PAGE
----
Four Improvisations" of around one hour each Braxton keeps changing his instruments, while the other musician, in this case drummer Gerry Hemingway sticks to his instrument, with some changes to vibe and marimba.
This is in-the-moment music, without plan or project, yet full of process : timbral explorations, fast interplay, joint creation and changing of volume and mood, changing intensities as we move along, sometimes raw, never rude, often cautious or even hesitant, but then more to create a sense of vulnerability than for lack of ideas, yet mostly gentle and subtle.
The fact that we get four CDs of one hour each is basically irrelevant, apart from its practical advantages. Musically, it could have been one long four hour piece, or the opposite, dozens of different pieces of shorter duration.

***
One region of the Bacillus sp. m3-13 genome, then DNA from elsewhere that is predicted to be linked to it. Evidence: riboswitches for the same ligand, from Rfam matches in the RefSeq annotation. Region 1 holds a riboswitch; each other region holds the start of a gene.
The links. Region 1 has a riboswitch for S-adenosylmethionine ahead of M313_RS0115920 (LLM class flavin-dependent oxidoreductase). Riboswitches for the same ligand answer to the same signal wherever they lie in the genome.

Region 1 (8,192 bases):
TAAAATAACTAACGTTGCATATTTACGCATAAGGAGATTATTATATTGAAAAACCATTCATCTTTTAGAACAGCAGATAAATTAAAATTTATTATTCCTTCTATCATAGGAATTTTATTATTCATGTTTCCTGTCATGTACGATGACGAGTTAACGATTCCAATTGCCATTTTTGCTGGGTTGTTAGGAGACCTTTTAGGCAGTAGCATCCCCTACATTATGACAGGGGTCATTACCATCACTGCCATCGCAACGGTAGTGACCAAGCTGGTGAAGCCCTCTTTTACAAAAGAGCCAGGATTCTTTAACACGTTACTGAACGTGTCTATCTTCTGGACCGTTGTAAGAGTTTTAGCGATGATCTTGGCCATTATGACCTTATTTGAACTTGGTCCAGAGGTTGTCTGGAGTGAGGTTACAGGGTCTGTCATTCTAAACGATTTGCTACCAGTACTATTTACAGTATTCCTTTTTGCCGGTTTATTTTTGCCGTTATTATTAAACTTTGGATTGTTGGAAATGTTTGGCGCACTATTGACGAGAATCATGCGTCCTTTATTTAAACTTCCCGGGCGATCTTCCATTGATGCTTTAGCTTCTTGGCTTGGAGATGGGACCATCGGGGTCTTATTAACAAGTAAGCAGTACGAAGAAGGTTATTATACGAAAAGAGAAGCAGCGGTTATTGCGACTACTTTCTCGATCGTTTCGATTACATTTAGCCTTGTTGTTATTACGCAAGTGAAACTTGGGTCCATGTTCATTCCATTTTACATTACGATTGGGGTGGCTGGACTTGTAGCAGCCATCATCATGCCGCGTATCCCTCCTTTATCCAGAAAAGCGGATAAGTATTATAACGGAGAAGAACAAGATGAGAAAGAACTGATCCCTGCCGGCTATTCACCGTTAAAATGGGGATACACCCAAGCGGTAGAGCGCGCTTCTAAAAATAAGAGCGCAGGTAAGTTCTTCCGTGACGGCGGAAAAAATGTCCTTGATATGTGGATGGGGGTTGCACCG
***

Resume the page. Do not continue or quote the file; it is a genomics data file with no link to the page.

As said before, this is by far the Braxton I prefer : full of freedom, unhindered by his own compositional tricks, adventurous and sensitive, musically interesting and captivating. But it is a duo recording of course, and this is as much Hemingway's album as it is Braxton's, even though the drummer's personal discography tends to more oriented towards composed music, with the exception of his duets with John Butcher: here again he is stellar : versatile, rich, rarely repeating himself, endlessly inventive.
In any case, I haven't listened enough to the album to give it a thorough analysis, but it demonstrates again that there is no music like free music, if played by artists with skills, ideas and emotions. The lack of constraints brings the best out of these two musicians. Highly recommended.
Listen and download from eMusic.
Buy from Instantjazz.